Hot answers tagged video-out
Make sure that the phone that you get has a micro-HDMI port, in addition to the traditional USB port. This will allow you to transfer video more easily. As you noticed, there are two types of converters- the tiny ones, and the large bulky ones with a power supply. The difference is, as stated on the link you sent, that: Unlike passive adapters Ligawo ...
USB OTG stands for USB On-The-Go. This allows your phone to use USB devices (e.g. mice, keyboards, external USB drives) through a MicroUSB to USB adapter. The MHL adapter allows your device to connect via HDMI to a TV or monitor. The statement that it can power the device just means that it can both charge/power the phone and allow HDMI output via the MHL ...
Samsung has changed the "pin layout" on this port so that it is not compatible with standard MHL accessories - even ones made by Samsung. If you want this functionality (HDMI out) for your SGS3, you will need to buy the Samsung adapter that is made specifically for this phone model, and you won't be able to re-use that adapter with other devices. ...
This may depend on the tablet, but as far as I know anything with Honeycomb and an HDMI output will simply mirror the screen when plugged in. My Motorola Xoom, for example, will mirror everything on the screen to a TV when my HDMI cable is plugged in. I can use it for app demos and the like at work just fine, so what you're looking for is (from a purely ...
The Thunderbolt has DLNA, so if your TV supports DLNA you can use that. On my Samsung phone, you use the AllShare app for DLNA, but I think the Thunderbolt has another app built in. Page 275 of the User Manual describes how to use DLNA. This droidforums thread has a discussion of ways to use DLNA without a compliant TV, I'm not sure how well other ways ...
According to the specs I was looking at, the Galaxy Spica only supports audio out, not video.
As I had commented to @onik's answer: If this cable does not have a DAC (Digital to Analogue Converter), this cable will not work. I also found a search result about a scam related to this kind of cable, which again confirms this. Since I am unable to view the video (restriction at my work) I am unable to see to comment more on it.
If you're rooted you could try to force a certain combination of phone screen resolution and DPI using Second Screen and maybe your selected video player will conform to that even as the video is being streamed out through MHL. Just make sure you keep failsafe options like "don't keep settings after restart" enabled in case your experimental Second Screen ...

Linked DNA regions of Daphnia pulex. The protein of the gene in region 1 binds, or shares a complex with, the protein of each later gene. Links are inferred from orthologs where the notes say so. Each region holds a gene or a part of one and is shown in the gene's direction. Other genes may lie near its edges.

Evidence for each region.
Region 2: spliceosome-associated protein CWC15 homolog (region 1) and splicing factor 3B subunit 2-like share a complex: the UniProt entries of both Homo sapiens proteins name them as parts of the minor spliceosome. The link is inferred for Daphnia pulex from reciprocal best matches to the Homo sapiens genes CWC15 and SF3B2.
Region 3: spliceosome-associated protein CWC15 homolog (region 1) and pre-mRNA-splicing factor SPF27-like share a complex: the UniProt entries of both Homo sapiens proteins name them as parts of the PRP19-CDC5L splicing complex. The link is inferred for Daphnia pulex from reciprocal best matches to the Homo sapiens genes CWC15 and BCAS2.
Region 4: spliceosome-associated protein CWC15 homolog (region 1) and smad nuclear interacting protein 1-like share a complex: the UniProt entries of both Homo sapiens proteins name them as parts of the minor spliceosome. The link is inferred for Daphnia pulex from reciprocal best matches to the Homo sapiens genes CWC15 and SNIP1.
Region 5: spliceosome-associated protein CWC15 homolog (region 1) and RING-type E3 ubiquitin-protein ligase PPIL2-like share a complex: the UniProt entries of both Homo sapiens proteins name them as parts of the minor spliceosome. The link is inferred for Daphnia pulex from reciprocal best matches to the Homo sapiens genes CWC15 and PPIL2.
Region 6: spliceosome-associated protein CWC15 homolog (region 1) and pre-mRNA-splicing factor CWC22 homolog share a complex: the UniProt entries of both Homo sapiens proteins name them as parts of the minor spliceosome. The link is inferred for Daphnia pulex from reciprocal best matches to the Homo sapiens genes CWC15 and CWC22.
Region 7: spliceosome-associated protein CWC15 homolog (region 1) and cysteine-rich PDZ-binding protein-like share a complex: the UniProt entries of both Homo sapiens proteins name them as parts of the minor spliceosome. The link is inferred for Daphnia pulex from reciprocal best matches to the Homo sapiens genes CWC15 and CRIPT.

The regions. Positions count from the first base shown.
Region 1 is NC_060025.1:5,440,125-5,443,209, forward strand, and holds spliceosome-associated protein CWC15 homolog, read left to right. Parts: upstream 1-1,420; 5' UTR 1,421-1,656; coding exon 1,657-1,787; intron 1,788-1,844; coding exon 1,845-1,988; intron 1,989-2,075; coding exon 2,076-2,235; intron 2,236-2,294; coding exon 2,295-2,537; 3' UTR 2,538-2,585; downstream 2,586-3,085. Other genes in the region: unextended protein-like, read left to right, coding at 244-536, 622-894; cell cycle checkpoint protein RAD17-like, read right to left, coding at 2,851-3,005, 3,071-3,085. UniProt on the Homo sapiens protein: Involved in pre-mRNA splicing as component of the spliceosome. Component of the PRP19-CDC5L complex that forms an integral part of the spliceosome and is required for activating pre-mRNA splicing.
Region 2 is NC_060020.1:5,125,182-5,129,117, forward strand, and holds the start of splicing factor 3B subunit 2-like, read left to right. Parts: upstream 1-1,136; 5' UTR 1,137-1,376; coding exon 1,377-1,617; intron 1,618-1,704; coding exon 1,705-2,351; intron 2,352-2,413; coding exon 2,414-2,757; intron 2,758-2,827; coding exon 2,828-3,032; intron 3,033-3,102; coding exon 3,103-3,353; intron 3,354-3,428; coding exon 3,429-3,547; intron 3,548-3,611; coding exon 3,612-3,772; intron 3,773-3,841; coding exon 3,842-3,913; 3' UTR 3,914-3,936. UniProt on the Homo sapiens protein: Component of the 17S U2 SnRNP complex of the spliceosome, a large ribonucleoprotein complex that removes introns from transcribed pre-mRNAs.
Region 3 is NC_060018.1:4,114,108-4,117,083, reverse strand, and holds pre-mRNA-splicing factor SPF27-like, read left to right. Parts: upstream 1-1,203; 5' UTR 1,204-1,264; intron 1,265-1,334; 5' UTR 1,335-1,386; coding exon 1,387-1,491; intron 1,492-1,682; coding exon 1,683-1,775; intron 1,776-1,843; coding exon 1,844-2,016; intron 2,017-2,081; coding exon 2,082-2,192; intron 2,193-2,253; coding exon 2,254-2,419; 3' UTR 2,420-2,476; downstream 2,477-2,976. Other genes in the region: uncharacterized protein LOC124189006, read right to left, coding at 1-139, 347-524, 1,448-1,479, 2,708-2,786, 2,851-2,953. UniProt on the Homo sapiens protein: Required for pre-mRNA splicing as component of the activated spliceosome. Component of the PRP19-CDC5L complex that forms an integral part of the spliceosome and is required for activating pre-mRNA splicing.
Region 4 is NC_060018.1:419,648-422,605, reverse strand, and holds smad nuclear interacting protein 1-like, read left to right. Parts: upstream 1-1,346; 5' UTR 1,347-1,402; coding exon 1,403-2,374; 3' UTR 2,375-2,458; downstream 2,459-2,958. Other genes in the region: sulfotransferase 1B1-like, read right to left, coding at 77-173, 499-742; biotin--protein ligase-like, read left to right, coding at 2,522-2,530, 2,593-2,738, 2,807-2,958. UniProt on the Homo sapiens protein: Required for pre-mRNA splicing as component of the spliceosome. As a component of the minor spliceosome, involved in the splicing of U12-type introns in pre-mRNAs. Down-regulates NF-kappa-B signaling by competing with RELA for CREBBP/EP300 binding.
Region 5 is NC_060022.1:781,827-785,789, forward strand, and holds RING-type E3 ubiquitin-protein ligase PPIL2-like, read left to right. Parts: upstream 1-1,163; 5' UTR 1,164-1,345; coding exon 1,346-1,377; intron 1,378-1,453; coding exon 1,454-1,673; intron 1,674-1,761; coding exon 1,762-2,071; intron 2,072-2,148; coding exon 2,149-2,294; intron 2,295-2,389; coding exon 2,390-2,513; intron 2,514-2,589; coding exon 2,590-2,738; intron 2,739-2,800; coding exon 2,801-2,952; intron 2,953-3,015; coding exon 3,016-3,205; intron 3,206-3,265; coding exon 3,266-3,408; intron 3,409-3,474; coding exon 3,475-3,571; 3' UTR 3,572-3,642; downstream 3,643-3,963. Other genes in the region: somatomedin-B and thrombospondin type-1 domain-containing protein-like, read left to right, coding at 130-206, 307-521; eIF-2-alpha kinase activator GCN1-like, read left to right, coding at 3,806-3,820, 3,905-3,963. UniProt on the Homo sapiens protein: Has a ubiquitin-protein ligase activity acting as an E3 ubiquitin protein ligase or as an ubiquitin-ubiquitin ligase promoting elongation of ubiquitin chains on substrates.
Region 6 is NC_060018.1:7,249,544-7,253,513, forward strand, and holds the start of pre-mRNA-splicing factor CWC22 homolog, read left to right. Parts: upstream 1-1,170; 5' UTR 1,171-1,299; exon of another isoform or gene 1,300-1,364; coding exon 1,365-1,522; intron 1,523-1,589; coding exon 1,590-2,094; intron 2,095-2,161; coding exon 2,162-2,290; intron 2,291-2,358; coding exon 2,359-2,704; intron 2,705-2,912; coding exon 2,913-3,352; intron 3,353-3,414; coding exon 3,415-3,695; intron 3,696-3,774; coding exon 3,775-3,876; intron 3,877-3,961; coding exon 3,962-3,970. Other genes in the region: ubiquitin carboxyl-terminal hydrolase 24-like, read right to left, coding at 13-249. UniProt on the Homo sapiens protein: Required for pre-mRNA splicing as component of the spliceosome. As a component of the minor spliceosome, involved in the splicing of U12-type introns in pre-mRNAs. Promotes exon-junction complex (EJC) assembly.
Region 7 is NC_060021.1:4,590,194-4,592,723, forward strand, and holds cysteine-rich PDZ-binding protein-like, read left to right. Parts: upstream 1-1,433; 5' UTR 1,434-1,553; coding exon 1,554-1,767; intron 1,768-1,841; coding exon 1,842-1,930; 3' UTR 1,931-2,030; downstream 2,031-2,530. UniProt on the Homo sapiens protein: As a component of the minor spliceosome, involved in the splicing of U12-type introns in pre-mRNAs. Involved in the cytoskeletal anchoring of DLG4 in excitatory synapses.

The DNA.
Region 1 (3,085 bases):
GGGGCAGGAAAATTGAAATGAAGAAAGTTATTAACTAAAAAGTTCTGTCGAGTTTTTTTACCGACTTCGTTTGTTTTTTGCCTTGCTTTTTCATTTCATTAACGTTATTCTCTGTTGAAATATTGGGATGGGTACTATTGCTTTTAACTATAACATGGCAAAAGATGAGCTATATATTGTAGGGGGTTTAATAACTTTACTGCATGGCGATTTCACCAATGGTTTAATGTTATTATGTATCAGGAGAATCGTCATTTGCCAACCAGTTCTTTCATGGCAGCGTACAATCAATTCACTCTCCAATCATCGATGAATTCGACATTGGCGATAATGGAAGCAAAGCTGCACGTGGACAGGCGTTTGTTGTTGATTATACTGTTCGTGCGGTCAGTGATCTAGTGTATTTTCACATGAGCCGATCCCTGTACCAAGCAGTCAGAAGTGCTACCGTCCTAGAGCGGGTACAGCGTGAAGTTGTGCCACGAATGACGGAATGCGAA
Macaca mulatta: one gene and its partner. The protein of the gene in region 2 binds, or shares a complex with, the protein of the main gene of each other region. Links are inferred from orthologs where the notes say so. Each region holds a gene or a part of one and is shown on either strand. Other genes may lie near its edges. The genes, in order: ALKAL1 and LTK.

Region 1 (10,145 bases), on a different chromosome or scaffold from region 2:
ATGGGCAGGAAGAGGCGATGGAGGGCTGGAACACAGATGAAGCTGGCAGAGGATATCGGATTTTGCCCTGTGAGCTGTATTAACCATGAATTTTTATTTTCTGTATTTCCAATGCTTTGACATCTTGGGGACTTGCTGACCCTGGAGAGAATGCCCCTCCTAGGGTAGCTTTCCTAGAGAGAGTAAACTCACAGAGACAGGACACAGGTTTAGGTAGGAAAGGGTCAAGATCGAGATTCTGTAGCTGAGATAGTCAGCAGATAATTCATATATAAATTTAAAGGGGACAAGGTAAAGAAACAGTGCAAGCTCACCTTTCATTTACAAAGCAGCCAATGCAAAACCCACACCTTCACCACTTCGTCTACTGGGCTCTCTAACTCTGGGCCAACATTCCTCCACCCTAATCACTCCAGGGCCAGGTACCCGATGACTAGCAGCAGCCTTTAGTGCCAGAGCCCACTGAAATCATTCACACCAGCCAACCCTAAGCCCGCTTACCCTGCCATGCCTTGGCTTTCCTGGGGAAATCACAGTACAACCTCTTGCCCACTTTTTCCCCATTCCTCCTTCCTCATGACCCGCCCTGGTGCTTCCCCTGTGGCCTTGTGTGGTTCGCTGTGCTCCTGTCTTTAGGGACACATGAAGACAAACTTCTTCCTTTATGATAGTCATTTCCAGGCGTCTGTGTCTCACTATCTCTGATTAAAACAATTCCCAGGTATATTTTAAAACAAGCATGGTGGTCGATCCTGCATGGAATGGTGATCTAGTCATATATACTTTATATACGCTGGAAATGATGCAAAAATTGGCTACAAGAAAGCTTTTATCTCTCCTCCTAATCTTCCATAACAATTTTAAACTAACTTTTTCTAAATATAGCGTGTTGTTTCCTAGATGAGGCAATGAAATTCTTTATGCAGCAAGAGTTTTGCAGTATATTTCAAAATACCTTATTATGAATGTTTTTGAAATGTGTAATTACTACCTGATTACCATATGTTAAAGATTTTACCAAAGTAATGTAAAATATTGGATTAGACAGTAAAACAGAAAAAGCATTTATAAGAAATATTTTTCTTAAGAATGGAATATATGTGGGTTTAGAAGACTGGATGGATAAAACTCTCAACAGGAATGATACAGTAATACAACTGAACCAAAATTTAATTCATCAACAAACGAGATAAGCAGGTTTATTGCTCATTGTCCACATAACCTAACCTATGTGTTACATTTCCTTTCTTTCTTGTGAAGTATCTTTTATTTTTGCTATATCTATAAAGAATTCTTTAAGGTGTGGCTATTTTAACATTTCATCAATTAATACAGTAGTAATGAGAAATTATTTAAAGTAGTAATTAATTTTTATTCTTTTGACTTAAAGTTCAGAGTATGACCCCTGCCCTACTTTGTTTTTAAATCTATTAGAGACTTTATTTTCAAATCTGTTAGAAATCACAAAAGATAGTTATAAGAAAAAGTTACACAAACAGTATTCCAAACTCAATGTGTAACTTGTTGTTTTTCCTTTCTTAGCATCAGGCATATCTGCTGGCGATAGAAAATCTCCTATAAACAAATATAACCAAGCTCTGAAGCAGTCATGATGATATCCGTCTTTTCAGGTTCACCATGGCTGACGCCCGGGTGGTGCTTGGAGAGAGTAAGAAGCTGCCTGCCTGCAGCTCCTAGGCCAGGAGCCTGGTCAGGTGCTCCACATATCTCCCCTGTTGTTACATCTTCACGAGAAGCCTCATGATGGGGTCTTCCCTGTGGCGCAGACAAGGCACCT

ND Geek is correct, but the 11 pin connector on the Galaxy SIII and any new cell phone/tablet/android device using this new connector can go further. The OTG function is simultaneous with the MHL and the normal 5 pins are the OTG pins. OTG hosts can, indeed, power USB downstream devices, but lack current for more than mice and keyboards (or memory sticks ...
There aren't any rules for this, so it's entirely up to the tablet in each particular case. I can give an example: the original Asus Eee Pad Transformer TF101 has a < 720p screen, and its HDMI output is a pixel-for-pixel mirror of the screen (i.e. the HDMI output is the same pixel size as the screen).
You can try mVideoPlayer. This supports HD videos well and has subtitle functionality. Should work with HDMI too. Hope this helps.
A source link could give us more information, but I see no reason this wouldn't work, since it uses the correct port and that port also supports HDMI, which means that video output is supported.
I'm not sure about the Galaxy Nexus, but the older Galaxy models can output analog video through the headphone jack. The cable is similar to Nokia CA-75U. Since the phone is a Google reference model without Samsung's addons, I'm not sure if this works, but I'd say it's worth a try.
If your TV doesn't support DLNA and you have some other DLNA capable device, like an Xbox360, PS3, or DLNA capable blu-ray player, you can use that as a bridge between your TV and the phone. Just set your phone to use wi-fi and run whatever app comes w/ the phone (or download some other app on the market) to stream via DLNA. Your DLNA capable device should ...
From what I can tell, it looks like Motorola is not offering that at launch but will try to support it in future upgrades: Official Motorola FAQ Unless I am reading that wrong.
AFAIK, the original Droid is completely hardware incapable of providing video out via usb. The Droid Incredible does provide this functionality, but it has a USB port specifically designed for it (extra pins).
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